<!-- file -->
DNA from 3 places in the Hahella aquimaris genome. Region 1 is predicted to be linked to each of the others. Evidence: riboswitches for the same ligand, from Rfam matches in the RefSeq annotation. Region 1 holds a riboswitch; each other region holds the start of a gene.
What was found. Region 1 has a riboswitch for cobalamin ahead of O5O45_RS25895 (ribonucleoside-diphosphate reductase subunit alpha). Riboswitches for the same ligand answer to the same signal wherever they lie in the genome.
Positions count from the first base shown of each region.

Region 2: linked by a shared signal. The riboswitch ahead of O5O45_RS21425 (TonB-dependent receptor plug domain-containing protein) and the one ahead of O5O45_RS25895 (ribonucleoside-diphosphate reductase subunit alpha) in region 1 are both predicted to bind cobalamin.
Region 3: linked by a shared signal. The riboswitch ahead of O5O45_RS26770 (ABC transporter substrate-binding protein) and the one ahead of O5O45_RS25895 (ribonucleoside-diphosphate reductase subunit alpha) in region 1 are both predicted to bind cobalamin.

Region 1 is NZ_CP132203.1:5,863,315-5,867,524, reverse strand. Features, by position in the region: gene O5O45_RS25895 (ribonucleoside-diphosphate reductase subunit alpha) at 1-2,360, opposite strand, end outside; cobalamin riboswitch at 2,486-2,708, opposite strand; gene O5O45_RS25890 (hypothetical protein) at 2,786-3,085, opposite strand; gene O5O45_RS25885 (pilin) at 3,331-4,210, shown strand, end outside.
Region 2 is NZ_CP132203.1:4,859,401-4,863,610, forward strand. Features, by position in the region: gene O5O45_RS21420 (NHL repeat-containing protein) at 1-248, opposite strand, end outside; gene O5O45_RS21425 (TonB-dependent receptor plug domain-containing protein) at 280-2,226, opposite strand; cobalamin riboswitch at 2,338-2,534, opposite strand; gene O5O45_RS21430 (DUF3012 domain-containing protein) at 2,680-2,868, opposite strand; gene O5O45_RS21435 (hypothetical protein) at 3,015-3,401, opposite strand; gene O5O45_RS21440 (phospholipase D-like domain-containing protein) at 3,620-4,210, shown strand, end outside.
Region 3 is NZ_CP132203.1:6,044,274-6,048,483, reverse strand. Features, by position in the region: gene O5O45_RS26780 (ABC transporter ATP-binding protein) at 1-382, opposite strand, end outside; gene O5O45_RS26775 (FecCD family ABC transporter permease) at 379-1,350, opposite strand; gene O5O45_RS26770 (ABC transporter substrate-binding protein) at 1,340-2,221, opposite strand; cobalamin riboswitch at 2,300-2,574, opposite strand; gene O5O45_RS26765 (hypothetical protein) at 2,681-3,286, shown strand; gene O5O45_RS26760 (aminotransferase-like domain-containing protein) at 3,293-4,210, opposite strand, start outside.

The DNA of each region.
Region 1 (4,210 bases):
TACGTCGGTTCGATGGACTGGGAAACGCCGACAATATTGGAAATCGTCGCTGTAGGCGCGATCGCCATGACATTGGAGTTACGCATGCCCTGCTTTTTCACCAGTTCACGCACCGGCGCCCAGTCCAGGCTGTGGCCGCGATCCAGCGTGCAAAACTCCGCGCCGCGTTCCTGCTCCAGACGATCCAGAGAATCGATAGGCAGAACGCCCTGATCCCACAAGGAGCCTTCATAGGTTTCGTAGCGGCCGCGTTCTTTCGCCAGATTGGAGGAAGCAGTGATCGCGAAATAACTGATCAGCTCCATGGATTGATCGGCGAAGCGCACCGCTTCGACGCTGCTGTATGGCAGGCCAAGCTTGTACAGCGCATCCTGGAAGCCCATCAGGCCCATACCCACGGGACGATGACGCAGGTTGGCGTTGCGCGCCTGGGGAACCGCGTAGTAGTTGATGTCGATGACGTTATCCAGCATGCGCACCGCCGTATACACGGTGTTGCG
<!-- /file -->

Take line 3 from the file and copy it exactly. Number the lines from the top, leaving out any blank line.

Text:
Positions count from the first base shown of each region.